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acatalectic admiration admit altogether American artist Barnaby Rudge beauty better bird Broadway Journal cæsura called character composition convey course critic doubt drama Drama of Exile dreams effect English entitled especially example expression eyes fact fancy feel friends genius Graham's Magazine Haredale heart Heaven idea imagination imitation intellect least light lines literary Longfellow look Magazine man-bats manner matter means merely merit mind Miss nature never novel o'er observed opinion original Orion Outis passages passion peculiar perhaps person plagiarism poem poet poetical poetry popular prose quote reader reason regard remarkable respect rhyme rhythm Rudge Sam Patch scene Seba Smith seems sense sentence sentiment soul speak spirit spondee stanza story style supposed taste thee thing thou thought tion trochee true truth Twice-Told Tales verse volume whole William Ellery Channing words write written Zippa
Page 308 - And I had done a hellish thing, And it would work 'em woe; For all averred I had killed the bird That made the breeze to blow!
Page 174 - In the greenest of our valleys By good angels tenanted, Once a fair and stately palace — Radiant palace — reared its head. In the monarch Thought's dominion, It stood there! Never seraph spread a pinion Over fabric half so fair! Banners yellow, glorious, golden, On its roof did float and flow (This — all this — was in the olden Time long ago...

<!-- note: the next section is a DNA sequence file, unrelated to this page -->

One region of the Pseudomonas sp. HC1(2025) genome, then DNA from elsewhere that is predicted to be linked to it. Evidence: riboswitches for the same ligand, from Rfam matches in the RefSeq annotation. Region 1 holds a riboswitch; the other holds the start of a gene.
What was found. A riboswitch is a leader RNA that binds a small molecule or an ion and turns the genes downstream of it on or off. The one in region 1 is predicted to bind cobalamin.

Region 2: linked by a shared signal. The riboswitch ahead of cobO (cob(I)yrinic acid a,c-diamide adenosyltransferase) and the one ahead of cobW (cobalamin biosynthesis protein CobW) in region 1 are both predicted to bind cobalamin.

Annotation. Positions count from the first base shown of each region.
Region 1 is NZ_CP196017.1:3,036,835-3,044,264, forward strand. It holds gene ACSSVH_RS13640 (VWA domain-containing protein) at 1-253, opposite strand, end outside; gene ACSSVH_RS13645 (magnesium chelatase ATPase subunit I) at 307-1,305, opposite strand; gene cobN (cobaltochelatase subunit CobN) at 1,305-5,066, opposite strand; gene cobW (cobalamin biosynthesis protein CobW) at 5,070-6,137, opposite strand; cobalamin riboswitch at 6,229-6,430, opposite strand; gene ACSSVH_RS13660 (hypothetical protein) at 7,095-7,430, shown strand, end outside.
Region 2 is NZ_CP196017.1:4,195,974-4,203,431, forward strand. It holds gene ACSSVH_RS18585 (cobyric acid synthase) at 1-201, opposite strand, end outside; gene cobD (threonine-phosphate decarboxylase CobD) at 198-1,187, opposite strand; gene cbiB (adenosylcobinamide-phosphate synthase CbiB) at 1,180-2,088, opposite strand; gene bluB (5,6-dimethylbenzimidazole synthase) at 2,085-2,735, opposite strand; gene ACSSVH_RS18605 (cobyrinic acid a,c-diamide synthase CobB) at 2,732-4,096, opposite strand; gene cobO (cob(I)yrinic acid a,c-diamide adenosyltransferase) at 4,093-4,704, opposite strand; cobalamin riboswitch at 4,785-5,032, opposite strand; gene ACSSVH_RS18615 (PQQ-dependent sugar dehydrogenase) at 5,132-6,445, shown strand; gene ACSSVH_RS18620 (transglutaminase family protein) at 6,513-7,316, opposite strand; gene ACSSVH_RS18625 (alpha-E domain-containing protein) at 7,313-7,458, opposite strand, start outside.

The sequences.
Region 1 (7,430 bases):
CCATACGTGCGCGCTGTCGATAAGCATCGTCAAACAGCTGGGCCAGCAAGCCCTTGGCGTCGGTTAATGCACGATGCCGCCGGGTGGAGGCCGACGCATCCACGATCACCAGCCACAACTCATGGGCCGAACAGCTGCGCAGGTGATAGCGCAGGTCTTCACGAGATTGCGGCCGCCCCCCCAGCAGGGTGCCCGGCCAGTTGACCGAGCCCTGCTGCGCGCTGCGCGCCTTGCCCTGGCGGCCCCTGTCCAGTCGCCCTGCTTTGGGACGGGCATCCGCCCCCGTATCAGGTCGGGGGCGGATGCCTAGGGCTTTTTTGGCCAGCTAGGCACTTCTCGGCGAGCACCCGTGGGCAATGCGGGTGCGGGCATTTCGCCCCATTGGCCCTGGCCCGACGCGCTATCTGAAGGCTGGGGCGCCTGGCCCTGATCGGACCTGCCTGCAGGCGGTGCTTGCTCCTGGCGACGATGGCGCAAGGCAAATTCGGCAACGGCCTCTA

Page 329 - So live, that when thy summons comes, to join The innumerable caravan, that moves To that mysterious realm, where each shall take His chamber in the silent halls of death, Thou go not, like the quarry slave at night, Scourged to his dungeon; but, sustained and soothed By an unfaltering trust, approach thy grave Like one who wraps the drapery of his couch About him, and lies down to pleasant dreams.
Page 185 - There is a Power whose care Teaches thy way along that pathless coast, The desert and illimitable air, Lone wandering, but not lost.
Page 323 - FULL knee-deep lies the winter snow, And the winter winds are wearily sighing : Toll ye the church-bell sad and slow, And tread softly and speak low, For the old year lies a-dying. Old year, you must not die ; You came to us so readily, You lived with us so steadily, Old year, you shall not die.
Page 293 - WE watched her breathing through the night, Her breathing soft and low, As in her breast the wave of life Kept heaving to and fro. So silently we seemed to speak, So slowly moved about As we had lent her half our powers To eke her living out. Our very hopes belied our fears, Our fears our hopes belied — We thought her dying when she slept And sleeping when she died. For when the morn came dim and sad, And chill with early showers, Her quiet eyelids closed — she had Another morn than ours.
Page 197 - In the whole composition there should be no word written of which the tendency, direct or indirect, is not to the one preestablished design.
Page 252 - He acts upon the principle that if a thing is worth doing at all it is worth doing well: — and the thing that he "does" especially well is the public.
Page 210 - And star-dials pointed to morn, As the star-dials hinted of morn, At the end of our path a liquescent And nebulous lustre was born, Out of which a miraculous crescent Arose with a duplicate horn, Astarte's bediamonded crescent Distinct with its duplicate horn.